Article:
“Whoever wants to become great among you must be your servant, and whoever wants to be first must be your slave— just as the Son of Man did not come to be served, but to serve, and to give his life as a ransom for many.”
Jesus of Nazareth
“Pride makes us artificial and humility makes us real.”
There are at least two steps to following Jesus. Step one: die to yourself. Step two: live for God, humbly serving him.
For a guy like me who struggles against pride, humble service ain’t easy. But through years of struggle, I have many thoughts about it.
In the Latin, humility means “low-lying” and to humble means “to make low.” Humility is the opposite of pride. Pride is exaltation above one’s actual position.
Pride was the fundamental sin of the Garden of Eden. Adam and Eve believed the Serpent’s lie that they knew better than God. God had warned them not to eat the forbidden fruit lest they die, but by their actions Adam and Eve insisted that God was wrong and they were right. At its core, their sin was placing themselves in the position of God, the ultimate arbiter of right and wrong.
Pride is the father of all other sins. It’s fundamentally rebellion against God and his ways. It twists and distorts and lies and steals. In contrast, humility reflects the way things really are.
To make ourselves low before God reflects the right and true order of the universe. As creatures made from dust, we’re contingent beings. Our first cause is God himself who willed us into existence and on whom we depend for our every breath. We don’t truly possess any good thing. Every good thing we have is ultimately derived from God. Wealth, health, intelligence, beauty, personality—all comes from the Great I Am, the Creator of all that is. Therefore, humility is right because it reflects the true order of the universe.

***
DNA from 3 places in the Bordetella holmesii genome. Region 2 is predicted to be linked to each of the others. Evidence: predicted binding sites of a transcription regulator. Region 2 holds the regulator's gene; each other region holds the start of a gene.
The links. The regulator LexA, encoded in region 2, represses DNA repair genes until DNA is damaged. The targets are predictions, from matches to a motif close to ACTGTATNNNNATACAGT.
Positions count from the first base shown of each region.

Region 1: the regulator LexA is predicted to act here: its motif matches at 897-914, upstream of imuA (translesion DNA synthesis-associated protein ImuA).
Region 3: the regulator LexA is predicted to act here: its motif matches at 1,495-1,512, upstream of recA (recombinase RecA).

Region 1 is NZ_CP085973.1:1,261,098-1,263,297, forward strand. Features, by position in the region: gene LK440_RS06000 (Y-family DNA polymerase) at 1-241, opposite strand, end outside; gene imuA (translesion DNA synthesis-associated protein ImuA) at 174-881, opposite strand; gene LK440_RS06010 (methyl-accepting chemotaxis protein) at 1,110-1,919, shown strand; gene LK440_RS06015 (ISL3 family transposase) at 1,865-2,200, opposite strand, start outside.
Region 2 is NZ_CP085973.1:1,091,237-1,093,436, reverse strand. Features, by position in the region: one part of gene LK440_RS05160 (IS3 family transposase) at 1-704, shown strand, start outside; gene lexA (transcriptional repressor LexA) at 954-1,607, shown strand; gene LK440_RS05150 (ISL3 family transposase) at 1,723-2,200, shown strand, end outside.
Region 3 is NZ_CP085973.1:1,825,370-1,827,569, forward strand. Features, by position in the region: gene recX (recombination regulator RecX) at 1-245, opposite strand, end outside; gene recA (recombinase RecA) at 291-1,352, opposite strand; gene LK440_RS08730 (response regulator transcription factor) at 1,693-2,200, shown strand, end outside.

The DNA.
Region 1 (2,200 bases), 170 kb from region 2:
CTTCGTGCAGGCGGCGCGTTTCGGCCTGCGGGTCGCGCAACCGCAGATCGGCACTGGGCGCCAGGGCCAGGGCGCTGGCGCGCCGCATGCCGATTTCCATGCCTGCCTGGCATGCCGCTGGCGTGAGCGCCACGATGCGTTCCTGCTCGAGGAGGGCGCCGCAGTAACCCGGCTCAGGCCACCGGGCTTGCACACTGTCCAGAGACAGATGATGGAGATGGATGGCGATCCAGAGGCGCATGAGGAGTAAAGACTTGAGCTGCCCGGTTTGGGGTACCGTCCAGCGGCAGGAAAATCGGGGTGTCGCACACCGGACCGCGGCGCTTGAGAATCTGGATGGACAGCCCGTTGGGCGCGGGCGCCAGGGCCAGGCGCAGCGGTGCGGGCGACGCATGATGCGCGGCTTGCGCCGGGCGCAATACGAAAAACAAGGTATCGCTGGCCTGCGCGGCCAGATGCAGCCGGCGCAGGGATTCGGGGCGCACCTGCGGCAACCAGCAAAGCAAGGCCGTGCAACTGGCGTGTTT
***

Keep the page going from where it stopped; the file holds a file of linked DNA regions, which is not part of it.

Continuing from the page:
If there were no God, humility would be stupid. If there’s no First Cause that brought all things into being, and if matter is eternal and humans are random accidents, then we owe nothing to anyone. To suppose otherwise would be a lie. We could then justly be proud.
Atheist philosopher Ayn Rand’s books on the virtue of selfishness testify to that. Rand believed humankind was the center of the universe. She saw selflessness as weak and wrong, because it denies humanity’s nobility:
Discard the protective rags of that vice which you call a virtue: humility—learn to value yourself, which means: to fight for your happiness—and when you learn that pride is the sum of all virtues, you will learn to live like a man (179).
To Rand, humility denies the truth of our existence. And if there is no God, Rand is right. Why pretend to be servants when we are masters?
The fifth-century-B.C. philosopher Protagoras said, “Man is the measure of all things: of things which are, that they are, and of things which are not, that they are not.” The French Enlightenment celebrated this humanistic creed, rejecting transcendent truth as illusory. Friedrich Nietzsche, who famously declared God dead, inveighed against humility as an agent for the weak to suppress the strong. It’s logical for those who disbelieve in God to reject humility. Indeed, if there is no God, man is the greatest sentient being in all the world and humility is a lie. Self-worship makes sense.
Like all powerful lies, there’s truth mixed in. We are noble creatures. We were made to be bold and independent and courageous, facing life’s challenges with gusto and vision.
Ayn Rand’s heroes in her novels stand against the prevailing group-think that makes too many people timid, risk-averse, and conformists. They’re willing to challenge conventional wisdom and pursue their plans against long odds. They have the courage to eschew the praise of the crowd for the satisfaction that comes from pursuing a dream. I love Rand’s heroes for these admirable traits.
But if God exists, then pride is a lie and humility is the truth.